Nepal: Torture seen as "necessary evil'

Asia Human Rights
June 24, 2016
Reproduced with Permission
Asian Human Rights Commission

Nepal has been a party to the UN Convention against Torture (UNCAT) since 1991. Since then however, the government has failed to bring about any comprehensive anti-torture legislation in line with the Convention. Nepal's Torture Compensation Act (TCA) of 1996 only provides compensation to victims if police officers are found guilty of practicing torture, with no mention of punishment for the act of torture. The 2007 Constitution for the first time noted that "torture will be punishable".

Due to the lack of strong anti-torture legislation, torture is rampant in Nepal. Victims of torture have been living without any rehabilitation services. Due to continued national and international advocacy, the government of Nepal has tabled an anti-torture legislation in parliament, but it is yet to be approved and promulgated. Moreover, the proposed anti-torture legislation is not compatible with the UNCAT as there are no provisions of rehabilitation for the victims of torture, no preventive mechanisms, and no guarantee of investigation of torture cases.

Even if the law is approved and comes into force, many other issues need to be addressed, as merely bringing a law against torture is not enough to end the practice. The state of Nepal's justice institutions is also important, all of which are designed in such a way that they have become an ally to the rich and powerful, the politicians, and the state. The police for instance, are used by Nepal's politicians and elite for social control. And for the police, policing a society with available traditional methods and equipment, which is largely the use of torture, is easy and convenient. In fact, the police themselves are against passing the anti-torture legislation, threatening that they cannot maintain law and order in society if this legislation comes into force. Suffering from inadequate pay forces the police to take bribes; most victims are tortured due to the lucrative incentive of making extra cash. For the police, the politicians and the state, torture is thus seen as a necessary evil.

The Nepalese Police is often accused of being corrupt and conniving with crimes. It is hard to differentiate politicians from criminals and criminals from politicians in Nepal. There is a well-established nexus of money, muscle, mafia and political power, which is difficult to dismantle. Politicians force police officers to obey their illegitimate orders, and those who resist are transferred immediately. Even officers who want to maintain law and order face corrupt politicians.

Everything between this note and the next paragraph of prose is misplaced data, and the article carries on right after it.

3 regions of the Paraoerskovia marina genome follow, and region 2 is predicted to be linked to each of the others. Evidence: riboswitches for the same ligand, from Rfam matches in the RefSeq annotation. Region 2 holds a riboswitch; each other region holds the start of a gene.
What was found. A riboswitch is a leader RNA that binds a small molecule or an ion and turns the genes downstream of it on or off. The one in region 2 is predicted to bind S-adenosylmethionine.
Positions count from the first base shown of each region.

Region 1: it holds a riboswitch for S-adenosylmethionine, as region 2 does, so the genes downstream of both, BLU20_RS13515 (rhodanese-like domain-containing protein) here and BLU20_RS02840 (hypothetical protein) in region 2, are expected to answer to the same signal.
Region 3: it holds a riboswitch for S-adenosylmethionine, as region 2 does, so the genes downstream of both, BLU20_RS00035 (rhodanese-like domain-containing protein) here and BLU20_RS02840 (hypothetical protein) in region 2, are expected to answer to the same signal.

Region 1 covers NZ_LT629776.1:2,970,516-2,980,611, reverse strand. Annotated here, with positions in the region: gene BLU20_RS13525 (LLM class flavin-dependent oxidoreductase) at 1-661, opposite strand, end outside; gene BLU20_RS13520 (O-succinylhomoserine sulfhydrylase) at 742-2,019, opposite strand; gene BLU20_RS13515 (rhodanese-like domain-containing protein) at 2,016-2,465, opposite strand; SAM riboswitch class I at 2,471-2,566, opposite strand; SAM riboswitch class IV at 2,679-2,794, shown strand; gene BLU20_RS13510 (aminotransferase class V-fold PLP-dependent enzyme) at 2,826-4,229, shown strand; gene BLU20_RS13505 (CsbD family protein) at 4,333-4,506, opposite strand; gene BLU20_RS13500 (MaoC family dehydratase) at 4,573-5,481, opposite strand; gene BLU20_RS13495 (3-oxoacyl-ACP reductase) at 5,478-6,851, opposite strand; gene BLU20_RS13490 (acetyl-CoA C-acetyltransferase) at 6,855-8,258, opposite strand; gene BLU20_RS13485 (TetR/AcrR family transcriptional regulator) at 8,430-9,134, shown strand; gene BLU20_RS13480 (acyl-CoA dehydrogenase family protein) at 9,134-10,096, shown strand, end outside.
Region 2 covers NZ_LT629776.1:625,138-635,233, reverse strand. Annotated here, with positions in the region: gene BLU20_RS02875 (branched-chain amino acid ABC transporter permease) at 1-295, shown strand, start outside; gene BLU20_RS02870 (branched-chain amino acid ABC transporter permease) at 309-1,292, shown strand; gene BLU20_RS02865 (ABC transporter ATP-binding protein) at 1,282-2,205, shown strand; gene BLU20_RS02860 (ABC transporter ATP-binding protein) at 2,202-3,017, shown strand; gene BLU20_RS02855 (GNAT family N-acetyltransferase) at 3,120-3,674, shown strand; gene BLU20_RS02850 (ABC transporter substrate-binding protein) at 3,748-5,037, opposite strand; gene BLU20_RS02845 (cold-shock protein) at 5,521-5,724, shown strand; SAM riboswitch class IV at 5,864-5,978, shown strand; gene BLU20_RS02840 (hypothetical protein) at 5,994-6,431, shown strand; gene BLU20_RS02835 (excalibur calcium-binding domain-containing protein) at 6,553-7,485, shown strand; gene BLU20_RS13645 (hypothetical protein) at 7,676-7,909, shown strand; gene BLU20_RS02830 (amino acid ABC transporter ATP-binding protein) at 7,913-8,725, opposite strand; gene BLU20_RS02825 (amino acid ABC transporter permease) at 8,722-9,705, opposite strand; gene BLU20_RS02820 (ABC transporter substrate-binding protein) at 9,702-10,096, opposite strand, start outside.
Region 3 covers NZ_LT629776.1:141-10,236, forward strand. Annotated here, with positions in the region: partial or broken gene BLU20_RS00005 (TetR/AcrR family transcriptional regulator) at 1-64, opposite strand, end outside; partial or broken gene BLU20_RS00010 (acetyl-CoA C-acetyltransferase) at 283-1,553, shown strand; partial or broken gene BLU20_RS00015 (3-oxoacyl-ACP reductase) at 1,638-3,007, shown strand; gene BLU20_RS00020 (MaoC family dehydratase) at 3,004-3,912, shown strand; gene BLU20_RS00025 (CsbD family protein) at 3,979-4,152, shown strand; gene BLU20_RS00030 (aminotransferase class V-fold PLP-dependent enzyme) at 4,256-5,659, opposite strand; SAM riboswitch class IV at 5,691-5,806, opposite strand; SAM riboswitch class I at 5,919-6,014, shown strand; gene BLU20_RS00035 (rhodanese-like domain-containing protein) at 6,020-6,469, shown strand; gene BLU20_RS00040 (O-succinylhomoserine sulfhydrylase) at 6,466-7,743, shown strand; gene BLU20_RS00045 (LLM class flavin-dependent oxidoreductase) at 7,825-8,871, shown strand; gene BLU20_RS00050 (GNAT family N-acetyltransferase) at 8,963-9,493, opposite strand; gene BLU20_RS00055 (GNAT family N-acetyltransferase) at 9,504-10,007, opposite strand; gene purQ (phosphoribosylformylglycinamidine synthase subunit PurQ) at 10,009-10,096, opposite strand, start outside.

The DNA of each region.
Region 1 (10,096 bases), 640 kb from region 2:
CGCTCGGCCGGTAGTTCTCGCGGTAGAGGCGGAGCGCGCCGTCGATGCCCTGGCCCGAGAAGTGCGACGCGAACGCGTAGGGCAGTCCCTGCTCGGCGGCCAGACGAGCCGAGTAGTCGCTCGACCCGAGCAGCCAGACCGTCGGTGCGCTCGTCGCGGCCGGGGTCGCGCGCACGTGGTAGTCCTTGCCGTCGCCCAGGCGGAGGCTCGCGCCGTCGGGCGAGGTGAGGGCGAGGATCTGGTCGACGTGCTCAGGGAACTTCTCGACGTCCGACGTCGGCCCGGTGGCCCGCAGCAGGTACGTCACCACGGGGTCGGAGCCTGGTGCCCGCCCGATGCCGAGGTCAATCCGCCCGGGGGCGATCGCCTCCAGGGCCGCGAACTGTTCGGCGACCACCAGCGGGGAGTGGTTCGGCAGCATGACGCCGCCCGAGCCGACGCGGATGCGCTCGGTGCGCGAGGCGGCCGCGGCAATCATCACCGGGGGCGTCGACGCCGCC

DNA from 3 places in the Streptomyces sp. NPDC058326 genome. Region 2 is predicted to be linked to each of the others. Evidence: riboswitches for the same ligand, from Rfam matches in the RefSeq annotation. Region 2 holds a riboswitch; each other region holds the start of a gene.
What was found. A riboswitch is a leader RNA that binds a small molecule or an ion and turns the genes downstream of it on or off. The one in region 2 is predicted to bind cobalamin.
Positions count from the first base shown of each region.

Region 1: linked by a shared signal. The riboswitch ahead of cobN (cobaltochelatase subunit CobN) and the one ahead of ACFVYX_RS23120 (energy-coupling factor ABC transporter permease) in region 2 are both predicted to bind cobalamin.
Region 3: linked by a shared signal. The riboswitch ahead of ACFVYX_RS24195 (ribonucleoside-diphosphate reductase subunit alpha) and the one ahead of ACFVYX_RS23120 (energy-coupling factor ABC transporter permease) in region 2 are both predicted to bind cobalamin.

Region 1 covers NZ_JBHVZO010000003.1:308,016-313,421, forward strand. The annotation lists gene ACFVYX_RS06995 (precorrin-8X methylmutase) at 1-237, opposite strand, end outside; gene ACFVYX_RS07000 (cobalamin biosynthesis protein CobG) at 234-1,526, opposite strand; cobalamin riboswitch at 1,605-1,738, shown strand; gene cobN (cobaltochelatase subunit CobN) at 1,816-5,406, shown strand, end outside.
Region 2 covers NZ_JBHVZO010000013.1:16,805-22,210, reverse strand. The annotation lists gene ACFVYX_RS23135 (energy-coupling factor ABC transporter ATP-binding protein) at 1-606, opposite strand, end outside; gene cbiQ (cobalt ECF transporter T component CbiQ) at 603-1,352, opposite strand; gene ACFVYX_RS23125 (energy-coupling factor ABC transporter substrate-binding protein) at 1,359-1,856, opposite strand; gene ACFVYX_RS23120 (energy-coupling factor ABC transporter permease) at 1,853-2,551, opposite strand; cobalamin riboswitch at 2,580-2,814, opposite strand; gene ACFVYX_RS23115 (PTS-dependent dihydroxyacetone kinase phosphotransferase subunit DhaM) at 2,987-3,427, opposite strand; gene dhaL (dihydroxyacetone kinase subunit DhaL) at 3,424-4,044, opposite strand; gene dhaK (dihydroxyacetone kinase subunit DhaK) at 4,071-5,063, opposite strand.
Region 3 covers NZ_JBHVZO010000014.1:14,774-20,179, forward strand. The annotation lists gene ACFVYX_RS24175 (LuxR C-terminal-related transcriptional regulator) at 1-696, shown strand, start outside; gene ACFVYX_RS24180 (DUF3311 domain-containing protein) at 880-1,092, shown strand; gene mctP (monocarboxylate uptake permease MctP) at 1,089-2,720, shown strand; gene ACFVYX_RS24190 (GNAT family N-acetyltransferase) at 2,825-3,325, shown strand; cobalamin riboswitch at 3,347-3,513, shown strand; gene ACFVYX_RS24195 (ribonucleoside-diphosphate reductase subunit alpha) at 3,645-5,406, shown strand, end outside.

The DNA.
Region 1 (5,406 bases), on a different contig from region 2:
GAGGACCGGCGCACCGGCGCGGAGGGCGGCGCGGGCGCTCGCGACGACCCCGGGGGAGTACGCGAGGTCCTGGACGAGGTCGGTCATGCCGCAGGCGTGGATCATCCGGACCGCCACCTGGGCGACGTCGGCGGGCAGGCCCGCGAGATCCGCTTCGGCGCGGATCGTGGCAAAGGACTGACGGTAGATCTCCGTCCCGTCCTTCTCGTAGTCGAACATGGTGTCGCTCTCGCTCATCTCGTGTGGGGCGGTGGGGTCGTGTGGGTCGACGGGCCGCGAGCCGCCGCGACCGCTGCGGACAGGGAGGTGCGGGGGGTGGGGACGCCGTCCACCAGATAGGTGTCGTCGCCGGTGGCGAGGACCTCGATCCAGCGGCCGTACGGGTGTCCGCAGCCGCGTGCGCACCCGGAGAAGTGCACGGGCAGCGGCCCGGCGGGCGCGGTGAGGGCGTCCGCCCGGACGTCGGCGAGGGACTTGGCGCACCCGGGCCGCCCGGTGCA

In Nepal, laws are often enacted to appease national and international actors. So far, Nepal has not created a favorable environment where laws can work freely and effectively. From circulation to implementation, the government is simply unable to cope up.

The following measures must therefore be considered during the redrafting of the anti-torture legislation. If any government officers including the police are found guilty of practicing torture, they must be suspended, and their promotion must be suspended. To make it very effective, if juniors are found to be involved in the practice of torture, the head of the police station must take responsibility. Furthermore, if any police officers are found practicing torture, one cannot believe in their investigation and prosecution against their comrades. A separate entity must hence be established, which is able to work without any interference from the police and politicians.

Most importantly, compensation provided to torture victims must be increased. The compensation must come from the perpetrators' pocket/salary. If expenses for medical treatment and compensation come from the government, torturers remain motivated and the burden remains on the government. Only when the perpetrators are made to give compensation will it act as a deterrent, and reduce the practice of torture.

The role of the government as an institution has been limited to formulating policies it cannot implement, making promises it cannot fulfill and trading hopes that cannot be materialized, resulting in an absence of rule of law and bad governance in Nepal. Anti-torture legislation is urgently required, and it must be redrafted, but not before reforms in justice institutions are initiated, including the police. Nepal needs to formulate robust systems with investments and resources, before torture laws can be effectively put into practice.